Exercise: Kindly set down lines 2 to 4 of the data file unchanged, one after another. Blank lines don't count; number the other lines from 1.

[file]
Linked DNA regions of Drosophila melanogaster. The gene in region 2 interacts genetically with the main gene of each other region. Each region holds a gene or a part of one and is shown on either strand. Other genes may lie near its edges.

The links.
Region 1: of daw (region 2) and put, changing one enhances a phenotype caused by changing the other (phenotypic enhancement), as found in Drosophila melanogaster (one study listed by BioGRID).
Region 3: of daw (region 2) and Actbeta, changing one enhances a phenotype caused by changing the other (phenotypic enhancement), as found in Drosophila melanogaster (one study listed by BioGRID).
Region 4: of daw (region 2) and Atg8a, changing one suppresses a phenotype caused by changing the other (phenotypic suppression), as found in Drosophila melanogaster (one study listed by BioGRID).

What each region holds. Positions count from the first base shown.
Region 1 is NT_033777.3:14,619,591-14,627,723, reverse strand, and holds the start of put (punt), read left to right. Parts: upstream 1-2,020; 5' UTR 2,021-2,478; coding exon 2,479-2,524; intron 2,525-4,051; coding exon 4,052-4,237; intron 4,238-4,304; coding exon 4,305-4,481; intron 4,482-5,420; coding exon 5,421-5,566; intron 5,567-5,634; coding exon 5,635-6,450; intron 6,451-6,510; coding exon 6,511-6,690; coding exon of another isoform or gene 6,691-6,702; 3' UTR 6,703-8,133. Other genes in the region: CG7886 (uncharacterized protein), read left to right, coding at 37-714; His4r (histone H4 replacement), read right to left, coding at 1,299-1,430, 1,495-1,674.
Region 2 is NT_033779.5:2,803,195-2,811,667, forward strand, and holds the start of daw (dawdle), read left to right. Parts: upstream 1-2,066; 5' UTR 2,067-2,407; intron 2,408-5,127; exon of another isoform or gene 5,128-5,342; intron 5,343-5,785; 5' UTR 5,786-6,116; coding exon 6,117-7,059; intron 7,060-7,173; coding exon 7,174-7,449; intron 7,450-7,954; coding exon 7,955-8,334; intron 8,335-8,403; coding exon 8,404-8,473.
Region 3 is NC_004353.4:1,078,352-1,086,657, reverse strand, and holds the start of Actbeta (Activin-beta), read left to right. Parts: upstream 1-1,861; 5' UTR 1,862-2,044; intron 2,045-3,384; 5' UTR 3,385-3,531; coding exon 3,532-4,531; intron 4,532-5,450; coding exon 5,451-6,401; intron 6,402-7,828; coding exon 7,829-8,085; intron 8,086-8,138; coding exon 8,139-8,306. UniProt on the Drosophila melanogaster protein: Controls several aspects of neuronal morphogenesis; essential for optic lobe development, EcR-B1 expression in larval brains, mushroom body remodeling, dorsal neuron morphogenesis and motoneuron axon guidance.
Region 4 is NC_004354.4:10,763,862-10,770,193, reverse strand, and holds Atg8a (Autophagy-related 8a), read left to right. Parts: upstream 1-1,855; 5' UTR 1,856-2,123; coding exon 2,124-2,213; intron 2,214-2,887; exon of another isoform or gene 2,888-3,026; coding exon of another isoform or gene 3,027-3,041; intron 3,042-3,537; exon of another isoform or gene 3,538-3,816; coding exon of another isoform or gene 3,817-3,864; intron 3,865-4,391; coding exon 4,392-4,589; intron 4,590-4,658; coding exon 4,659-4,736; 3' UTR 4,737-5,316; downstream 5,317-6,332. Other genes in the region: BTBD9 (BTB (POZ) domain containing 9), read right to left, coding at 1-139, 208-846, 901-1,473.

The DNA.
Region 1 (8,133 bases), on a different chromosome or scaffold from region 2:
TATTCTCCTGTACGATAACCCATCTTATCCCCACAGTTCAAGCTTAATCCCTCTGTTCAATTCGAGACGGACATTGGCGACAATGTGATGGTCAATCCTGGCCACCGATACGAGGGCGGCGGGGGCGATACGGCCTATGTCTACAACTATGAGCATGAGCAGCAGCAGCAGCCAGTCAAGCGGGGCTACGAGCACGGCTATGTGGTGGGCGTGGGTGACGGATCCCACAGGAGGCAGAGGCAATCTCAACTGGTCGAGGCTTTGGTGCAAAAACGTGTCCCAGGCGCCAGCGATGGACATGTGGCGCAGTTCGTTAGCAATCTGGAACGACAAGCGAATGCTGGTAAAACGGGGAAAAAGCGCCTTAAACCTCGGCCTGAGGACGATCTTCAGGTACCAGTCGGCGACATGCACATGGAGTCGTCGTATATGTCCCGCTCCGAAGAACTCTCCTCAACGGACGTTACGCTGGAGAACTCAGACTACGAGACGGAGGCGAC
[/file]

The links.
Region 1: of daw (region 2) and put, changing one enhances a phenotype caused by changing the other (phenotypic enhancement), as found in Drosophila melanogaster (one study listed by BioGRID).
Region 3: of daw (region 2) and Actbeta, changing one enhances a phenotype caused by changing the other (phenotypic enhancement), as found in Drosophila melanogaster (one study listed by BioGRID).